This research was supported by National Science Foundation Research Grant GB20802. The authors are grateful to Robert Liebert for his help and criticism.
COMMITMENT, CHOICE AND SELF-CONTROL1
Article first published online: 26 FEB 2013
1972 Society for the Experimental Analysis of Behavior
Journal of the Experimental Analysis of Behavior
Volume 17, Issue 1, pages 15–22, January 1972
How to Cite
Rachlin, H. and Green, L. (1972), COMMITMENT, CHOICE AND SELF-CONTROL. Jrnl Exper Analysis Behavior, 17: 15–22. doi: 10.1901/jeab.1972.17-15
- Issue published online: 26 FEB 2013
- Article first published online: 26 FEB 2013
- Received: 6 April 1971. (final Acceptance: 25 August 1971.)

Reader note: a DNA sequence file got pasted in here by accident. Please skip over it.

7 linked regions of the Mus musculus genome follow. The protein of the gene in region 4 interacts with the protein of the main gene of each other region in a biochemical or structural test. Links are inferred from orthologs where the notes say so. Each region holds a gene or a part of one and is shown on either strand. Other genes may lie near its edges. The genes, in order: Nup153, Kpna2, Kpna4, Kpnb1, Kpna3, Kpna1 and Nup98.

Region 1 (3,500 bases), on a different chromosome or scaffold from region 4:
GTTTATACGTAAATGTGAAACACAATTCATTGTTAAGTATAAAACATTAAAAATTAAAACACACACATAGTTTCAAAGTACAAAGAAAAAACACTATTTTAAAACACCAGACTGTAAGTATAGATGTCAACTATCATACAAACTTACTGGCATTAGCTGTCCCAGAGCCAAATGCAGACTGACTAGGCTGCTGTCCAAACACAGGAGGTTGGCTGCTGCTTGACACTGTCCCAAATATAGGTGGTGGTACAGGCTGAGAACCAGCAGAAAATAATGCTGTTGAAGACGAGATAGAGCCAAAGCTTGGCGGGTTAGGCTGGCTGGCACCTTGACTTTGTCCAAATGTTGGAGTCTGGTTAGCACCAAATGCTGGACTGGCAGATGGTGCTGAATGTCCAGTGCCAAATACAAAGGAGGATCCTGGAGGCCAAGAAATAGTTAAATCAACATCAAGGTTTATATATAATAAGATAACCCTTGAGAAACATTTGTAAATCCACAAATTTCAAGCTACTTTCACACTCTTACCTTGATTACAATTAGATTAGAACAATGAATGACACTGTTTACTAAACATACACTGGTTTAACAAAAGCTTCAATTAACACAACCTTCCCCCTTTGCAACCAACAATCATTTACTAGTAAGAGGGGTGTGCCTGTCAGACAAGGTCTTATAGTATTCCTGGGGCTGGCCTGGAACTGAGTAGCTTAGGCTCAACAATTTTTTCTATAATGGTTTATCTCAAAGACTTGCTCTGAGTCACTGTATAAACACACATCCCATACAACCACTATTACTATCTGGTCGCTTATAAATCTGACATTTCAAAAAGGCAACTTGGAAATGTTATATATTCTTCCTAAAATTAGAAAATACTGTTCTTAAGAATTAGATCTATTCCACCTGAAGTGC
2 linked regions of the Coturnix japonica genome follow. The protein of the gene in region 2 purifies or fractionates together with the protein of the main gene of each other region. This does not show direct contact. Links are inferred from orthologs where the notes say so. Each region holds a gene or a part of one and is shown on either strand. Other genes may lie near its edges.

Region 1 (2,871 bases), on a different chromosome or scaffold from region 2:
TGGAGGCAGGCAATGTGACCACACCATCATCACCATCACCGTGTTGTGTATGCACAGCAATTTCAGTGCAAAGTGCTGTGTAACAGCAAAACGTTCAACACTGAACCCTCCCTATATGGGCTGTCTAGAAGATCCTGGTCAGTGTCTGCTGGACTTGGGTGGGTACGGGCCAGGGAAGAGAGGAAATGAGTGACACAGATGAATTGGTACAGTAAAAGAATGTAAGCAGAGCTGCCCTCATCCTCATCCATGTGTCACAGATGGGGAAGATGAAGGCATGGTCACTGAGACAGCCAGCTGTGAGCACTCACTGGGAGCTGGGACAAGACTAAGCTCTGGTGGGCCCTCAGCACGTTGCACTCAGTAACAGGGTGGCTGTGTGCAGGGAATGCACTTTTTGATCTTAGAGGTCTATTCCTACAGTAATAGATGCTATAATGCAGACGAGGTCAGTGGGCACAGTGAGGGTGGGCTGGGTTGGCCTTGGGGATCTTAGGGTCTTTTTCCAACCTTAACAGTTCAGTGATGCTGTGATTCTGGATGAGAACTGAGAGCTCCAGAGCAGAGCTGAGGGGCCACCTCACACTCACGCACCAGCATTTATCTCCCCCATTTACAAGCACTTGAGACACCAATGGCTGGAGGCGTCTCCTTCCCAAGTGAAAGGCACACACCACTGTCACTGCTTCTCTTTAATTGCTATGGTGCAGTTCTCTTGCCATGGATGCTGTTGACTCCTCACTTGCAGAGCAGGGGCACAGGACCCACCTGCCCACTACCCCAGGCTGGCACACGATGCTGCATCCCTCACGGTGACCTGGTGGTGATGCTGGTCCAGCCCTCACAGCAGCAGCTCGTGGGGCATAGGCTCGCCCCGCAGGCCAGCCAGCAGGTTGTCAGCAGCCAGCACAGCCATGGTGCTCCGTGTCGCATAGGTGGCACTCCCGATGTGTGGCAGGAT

When offered a choice (Choice Y) between a small immediate reward (2-sec exposure to grain) and a large reward (4-sec exposure to grain) delayed by 4 sec, pigeons invariably preferred the small, immediate reward. However, when offered a choice (Choice X) between a delay of T seconds followed by Choice Y and a delay of T seconds followed by restriction to the large delayed reward only, the pigeon's choice depended on T. When T was small, the pigeons chose the alternative leading to Choice Y (and then chose the small, immediate reward). When T was large, the pigeons chose the alternative leading to the large delayed reward only. The reversal of preference as T increases is predicted by several recent models for choice between various amounts and delays of reward. The preference for the large delayed alternative with long durations of T parallels everyday instances of advance commitment to a given course of action. Such commitment may be seen as a prototype for self-control.